Is JPMorgan Back at a Bargain?

In 2019, JPMorgan was the third-best-performing stock, ending the year at a record high.

Going into 2020, the Street pondered if JPMorgan Chase stock was too pricey. Now investors may be able to snatch up shares at a marked down price.

Banks had a rough go of it in 2020, but are beginning to regain lost ground. As of the close on Tuesday, JPMorgan shares [$JPM] were down 10.3%YTD, making it the seventh-worst performing stock on the Dow, which was up as a whole 6.3%. The stock had puked as much as 45% as the pandy ensued.

Despite the fact that the bank’s stock has trailed behind the broader market this year, it has bested other lenders, thanks to the bank’s rather diverse revenue streams and storied “fortress balance sheet.” 

A new accounting law, termed Current Expected Credit Losses, was implemented at the start of 2020, bullying banks into booking expected loan losses up front, weakening their profits. Then the virus swept the U.S. and the shutdowns to slow the spread prompted fears of a wave of bad loans.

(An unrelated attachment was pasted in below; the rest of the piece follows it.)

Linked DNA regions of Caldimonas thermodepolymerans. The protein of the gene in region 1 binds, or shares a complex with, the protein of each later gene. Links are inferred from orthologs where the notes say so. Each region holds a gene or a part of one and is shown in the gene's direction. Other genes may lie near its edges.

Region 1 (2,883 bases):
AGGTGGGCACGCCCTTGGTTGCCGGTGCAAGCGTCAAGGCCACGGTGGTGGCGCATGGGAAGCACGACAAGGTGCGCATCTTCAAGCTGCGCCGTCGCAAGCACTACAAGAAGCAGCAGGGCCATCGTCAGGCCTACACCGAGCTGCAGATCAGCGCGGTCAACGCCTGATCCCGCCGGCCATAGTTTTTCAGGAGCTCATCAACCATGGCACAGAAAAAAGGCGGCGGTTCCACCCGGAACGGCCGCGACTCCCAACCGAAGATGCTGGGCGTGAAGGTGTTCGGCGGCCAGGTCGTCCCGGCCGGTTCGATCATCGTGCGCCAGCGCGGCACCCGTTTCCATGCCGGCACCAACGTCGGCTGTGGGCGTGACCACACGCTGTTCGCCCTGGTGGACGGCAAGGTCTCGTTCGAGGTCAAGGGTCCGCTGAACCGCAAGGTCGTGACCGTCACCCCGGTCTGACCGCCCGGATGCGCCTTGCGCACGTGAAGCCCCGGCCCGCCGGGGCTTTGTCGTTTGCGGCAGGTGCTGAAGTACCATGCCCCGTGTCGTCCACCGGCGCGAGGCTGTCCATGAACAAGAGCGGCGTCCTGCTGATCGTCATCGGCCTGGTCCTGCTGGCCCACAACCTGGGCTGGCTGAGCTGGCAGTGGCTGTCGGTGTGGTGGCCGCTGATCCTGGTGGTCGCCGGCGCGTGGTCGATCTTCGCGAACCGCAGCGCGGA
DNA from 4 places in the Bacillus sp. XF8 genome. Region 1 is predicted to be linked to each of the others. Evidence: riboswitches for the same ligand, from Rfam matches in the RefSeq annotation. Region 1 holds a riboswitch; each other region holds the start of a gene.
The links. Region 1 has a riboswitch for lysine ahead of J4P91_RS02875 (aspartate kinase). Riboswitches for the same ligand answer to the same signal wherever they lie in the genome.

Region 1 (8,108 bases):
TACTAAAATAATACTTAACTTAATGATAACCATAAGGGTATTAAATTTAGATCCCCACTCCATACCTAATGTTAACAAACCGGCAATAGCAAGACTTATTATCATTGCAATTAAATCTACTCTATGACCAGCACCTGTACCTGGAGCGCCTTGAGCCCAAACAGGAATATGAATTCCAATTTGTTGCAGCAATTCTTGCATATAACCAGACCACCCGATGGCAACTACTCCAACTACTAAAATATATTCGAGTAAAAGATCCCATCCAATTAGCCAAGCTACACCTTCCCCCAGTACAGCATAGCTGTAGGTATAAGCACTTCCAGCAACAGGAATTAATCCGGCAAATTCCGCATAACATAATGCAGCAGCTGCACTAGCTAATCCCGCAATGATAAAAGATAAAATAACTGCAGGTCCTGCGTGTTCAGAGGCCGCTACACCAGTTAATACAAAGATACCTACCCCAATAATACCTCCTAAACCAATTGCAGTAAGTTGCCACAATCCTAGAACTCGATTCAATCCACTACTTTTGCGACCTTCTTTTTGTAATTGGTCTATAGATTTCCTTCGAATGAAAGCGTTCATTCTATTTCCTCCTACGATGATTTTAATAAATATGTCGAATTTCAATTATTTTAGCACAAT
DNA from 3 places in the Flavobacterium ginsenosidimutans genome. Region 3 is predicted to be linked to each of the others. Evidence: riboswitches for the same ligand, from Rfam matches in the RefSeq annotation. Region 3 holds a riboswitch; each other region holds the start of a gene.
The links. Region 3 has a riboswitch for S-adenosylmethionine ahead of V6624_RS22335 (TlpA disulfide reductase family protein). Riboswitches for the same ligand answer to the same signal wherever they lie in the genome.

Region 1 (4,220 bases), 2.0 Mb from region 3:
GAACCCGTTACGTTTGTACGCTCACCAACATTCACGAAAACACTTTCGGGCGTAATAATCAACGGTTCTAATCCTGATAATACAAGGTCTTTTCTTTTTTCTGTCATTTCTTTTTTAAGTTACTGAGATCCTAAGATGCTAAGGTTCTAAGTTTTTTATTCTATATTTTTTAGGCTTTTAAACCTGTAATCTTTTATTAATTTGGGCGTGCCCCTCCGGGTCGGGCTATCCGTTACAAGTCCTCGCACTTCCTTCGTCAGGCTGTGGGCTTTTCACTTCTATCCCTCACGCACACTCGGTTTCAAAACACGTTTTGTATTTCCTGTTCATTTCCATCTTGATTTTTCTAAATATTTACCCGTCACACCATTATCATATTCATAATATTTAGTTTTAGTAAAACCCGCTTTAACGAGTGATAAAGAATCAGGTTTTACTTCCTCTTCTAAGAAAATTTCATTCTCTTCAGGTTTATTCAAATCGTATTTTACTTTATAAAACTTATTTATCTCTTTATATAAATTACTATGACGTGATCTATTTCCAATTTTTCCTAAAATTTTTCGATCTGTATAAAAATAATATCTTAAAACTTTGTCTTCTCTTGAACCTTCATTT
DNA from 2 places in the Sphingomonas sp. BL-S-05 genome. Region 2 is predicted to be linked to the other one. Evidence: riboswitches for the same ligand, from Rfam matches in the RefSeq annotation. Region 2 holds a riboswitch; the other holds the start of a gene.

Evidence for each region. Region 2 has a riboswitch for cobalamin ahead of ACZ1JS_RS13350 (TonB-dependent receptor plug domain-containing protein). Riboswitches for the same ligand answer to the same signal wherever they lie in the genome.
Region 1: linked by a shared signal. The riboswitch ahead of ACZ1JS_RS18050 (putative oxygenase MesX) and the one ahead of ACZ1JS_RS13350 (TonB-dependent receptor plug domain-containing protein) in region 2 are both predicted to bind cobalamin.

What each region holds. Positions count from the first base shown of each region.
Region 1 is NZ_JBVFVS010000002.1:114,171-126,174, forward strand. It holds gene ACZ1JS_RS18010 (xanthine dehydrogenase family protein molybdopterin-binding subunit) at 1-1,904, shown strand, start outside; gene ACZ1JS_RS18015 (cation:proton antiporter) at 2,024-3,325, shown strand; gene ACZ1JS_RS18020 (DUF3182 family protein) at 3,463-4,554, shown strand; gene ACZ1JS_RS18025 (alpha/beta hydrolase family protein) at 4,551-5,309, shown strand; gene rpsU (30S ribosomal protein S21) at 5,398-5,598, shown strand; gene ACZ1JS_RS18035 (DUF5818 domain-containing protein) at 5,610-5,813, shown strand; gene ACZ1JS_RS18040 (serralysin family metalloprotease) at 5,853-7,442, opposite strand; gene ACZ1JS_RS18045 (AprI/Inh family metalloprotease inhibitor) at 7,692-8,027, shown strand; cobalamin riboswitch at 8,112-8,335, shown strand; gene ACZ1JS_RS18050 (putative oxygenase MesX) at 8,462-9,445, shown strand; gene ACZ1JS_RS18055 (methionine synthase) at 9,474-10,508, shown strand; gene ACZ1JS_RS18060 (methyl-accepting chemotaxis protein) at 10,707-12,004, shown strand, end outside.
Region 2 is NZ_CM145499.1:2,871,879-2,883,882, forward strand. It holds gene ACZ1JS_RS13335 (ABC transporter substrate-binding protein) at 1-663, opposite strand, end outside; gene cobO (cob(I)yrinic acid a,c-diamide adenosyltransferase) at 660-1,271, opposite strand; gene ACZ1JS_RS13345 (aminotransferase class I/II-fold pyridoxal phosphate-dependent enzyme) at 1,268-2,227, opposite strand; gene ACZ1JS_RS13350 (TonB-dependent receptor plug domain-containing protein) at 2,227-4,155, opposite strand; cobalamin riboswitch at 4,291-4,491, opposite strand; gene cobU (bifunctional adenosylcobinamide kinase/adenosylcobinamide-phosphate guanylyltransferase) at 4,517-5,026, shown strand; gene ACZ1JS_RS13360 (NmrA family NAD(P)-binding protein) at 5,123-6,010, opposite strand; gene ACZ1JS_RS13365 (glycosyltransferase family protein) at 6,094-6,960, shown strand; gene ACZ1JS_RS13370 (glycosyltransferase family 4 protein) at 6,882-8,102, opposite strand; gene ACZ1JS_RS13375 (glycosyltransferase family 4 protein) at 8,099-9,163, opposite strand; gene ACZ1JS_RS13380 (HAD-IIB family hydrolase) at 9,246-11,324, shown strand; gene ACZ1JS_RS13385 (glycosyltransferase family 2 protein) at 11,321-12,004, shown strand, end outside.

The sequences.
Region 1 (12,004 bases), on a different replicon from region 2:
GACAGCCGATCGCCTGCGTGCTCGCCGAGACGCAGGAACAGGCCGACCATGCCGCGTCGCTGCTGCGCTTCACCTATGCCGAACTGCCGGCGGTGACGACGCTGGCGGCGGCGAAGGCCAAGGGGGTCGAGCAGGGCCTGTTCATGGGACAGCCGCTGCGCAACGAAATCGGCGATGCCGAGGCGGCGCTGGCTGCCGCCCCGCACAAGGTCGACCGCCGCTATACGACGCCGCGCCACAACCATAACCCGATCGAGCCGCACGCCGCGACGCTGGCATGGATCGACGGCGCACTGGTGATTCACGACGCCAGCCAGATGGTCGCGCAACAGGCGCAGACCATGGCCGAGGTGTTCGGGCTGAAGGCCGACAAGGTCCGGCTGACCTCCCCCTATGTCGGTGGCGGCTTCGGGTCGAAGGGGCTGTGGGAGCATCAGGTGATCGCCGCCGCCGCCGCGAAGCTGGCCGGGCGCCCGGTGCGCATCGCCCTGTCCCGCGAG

The Fed looked to stifle the economic damage by cutting short-term interest rates to near zero, in March. That was an additional gut-punch to the industry because it narrowed the spread between what banks could earn in interest on loans and what they paid out to depositors.

The Fed also limited the amount of dividends the banks could pay and temporarily restricted share buybacks. That forced the banks to hoard cash, ensuring their health but giving investors little reason to camp out in the sector.


Now, although the country is still healing from the pandy, investors have reasons to be bullish about JPMorgan. The economy has yet to return to pre-virus levels of activity, but many of the worst-case scenarios have been averted.

Analysts recently noted that JPMorgan would be one of the banks in the best position to benefit from improved credit conditions. A successful rollout of various vaccines would substantially help the economy, driving demand for loans and making it more likely that borrowers could stomach the debt.

JPMorgan was one of the first lenders to announce plans to repurchase shares shortly after the Fed removed constraints in December. It plans to buy back as much as $30

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